Written by georgesarant

May 24, 2013 at 6:28 PM


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The administration is proposing a tax on banks to cover presumed losses in the TARP program. The trouble is that none of these losses have come from the banks, who by and large have or are paying back their TARP money as quickly as they can. The government has made a healthy profit on these loans. Losses have been incurred on the part of GM, Chrysler, Fannie Mae and Freddie Mac (the latter two government entities). Guess who won’t be taxed under this proposal. GM, Chrysler, Fannie Mae and Freddie Mac. So the government is penalizing banks for other losses, while so far there have been no losses on banks; only profits. The successful are being penalized for the profligate and hopeless. Meanwhile the public has been convinced that the banks are the beneficiaries of government largess, when the opposite is true.

Some banks, like JPMorgan Chase did not want or need TARP funds, but were forced to take them by the government. They ran their companies prudently and were never in trouble. That is also true of Goldman Sachs, but they sold derivatives and then turned around and sold them short. If Goldman were taxed that would be fine, since they play and contribute to all sides, but there’s no way to do that. What we should do is at least resolve that no Treasury Secretary ever come from Goldman Sachs again.

The proposed tax would be based on the level of risk exposure a bank has, which is not a bad idea, except that such things are usually passed on to customers. What is really needed is a review of capital requirements. We don’t need to bring back the depression era Glass-Steagall banking act (which separated investment and commercial banking). However some of its spirit could be revived. There should be separate requirements for the capitalization of the commercial banking sector. These should be stringent enough to cover depositors funds safely. The capitalization requirements for investment banking could be different. The banks capital would not be combined but treated separately. That way if officials are dumb enough to speculate excessively through the investment bank it would not affect the commercial bank, which would remain solvent. Then the losses, if any would accrue to the stockholders, not the public. At the same time, as far as bonuses and compensation go, these are matters for the stockholders to decide, not the government. Some trading bonuses are overly lucrative, given that they share in the profits but not the losses, and this is money that would otherwise go to the stockholders through dividends or reinvestment in the firm. There is certainly an imbalance in what traders earn versus the rest of the firm in many cases, but despite public “outrage,” decisions on this matter properly reside with the people who are actually paying for it. For contrary to the impression left by the media, the public is not paying for any of this.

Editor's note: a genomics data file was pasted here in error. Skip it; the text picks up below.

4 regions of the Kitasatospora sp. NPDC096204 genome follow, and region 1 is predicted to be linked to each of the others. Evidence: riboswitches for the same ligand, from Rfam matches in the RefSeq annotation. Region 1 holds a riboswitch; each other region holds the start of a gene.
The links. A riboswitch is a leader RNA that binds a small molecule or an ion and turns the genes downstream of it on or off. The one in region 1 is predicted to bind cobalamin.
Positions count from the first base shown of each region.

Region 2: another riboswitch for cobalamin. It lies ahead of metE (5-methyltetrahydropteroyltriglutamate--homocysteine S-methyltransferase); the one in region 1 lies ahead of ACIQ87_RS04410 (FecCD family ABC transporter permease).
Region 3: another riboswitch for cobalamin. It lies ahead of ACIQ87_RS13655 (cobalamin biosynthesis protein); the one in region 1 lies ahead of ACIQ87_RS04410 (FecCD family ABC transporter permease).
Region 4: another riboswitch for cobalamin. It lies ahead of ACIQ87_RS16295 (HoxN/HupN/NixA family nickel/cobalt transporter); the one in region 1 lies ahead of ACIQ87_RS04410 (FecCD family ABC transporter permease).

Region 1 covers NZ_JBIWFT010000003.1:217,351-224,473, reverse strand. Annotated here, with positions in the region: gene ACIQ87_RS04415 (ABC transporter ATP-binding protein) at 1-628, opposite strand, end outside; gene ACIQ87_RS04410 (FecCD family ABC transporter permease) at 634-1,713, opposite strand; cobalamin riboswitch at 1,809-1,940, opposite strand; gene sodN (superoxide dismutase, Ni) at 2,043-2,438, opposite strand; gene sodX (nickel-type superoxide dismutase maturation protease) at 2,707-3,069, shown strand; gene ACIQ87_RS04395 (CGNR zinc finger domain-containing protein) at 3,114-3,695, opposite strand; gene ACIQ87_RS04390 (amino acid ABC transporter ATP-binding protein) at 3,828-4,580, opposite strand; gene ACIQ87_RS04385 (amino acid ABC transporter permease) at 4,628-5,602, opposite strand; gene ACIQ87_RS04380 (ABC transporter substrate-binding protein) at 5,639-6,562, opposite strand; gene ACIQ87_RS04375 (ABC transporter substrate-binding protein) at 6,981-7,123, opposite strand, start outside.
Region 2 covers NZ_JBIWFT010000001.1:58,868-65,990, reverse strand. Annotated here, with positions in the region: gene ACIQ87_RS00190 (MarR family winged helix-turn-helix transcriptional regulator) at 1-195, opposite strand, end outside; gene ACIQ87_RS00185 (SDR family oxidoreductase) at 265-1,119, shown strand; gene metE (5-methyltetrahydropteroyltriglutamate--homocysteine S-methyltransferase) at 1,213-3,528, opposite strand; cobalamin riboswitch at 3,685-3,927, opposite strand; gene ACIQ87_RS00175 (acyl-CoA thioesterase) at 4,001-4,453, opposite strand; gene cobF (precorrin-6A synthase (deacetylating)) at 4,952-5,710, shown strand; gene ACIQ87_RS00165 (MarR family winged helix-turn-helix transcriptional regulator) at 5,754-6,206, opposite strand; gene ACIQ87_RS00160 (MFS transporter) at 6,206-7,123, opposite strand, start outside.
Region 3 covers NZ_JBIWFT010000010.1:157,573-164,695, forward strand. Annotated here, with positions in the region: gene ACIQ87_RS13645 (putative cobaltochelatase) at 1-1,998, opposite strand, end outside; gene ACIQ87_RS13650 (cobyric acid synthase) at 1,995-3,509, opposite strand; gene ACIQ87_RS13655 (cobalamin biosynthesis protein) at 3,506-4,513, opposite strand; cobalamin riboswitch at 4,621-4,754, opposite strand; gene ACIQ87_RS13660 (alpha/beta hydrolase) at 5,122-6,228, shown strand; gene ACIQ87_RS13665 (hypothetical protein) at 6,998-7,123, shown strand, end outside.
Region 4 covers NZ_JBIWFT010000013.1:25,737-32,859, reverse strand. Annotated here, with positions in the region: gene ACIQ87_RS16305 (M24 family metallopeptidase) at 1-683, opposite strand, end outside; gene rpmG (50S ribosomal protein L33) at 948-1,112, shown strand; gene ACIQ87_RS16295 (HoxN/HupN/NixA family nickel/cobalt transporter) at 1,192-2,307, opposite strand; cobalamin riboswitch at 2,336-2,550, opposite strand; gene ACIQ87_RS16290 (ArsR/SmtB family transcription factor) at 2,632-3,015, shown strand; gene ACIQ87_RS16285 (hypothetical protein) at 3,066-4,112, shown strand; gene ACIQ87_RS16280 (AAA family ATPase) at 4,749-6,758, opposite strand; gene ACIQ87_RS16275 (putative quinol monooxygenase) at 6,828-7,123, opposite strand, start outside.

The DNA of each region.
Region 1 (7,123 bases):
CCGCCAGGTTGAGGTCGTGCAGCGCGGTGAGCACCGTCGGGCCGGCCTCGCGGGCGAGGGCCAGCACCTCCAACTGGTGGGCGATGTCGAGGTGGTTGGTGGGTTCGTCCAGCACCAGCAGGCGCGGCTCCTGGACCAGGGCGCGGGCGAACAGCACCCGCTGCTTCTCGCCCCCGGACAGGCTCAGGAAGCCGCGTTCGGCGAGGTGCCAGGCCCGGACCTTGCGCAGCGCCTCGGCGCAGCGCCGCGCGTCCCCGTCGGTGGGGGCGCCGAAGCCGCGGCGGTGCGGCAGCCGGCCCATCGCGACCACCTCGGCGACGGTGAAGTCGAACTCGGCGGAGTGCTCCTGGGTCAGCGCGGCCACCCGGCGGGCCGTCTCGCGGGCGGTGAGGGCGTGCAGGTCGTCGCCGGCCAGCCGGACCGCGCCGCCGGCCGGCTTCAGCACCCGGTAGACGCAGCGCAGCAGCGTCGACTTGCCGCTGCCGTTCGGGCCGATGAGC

The real losers are the aforementioned General Motors et al. After stealing the stockholders and bondholders property and giving it to the UAW, the administration now proposes to further subsidize them at the expense of the banks. As with the “stimulus,” which has mainly benefited public employee unions through government expansion this government is clearly beholden to the unions on an unprecedented scale.

Written by georgesarant

January 15, 2010 at 5:34 PM

Posted in economy, government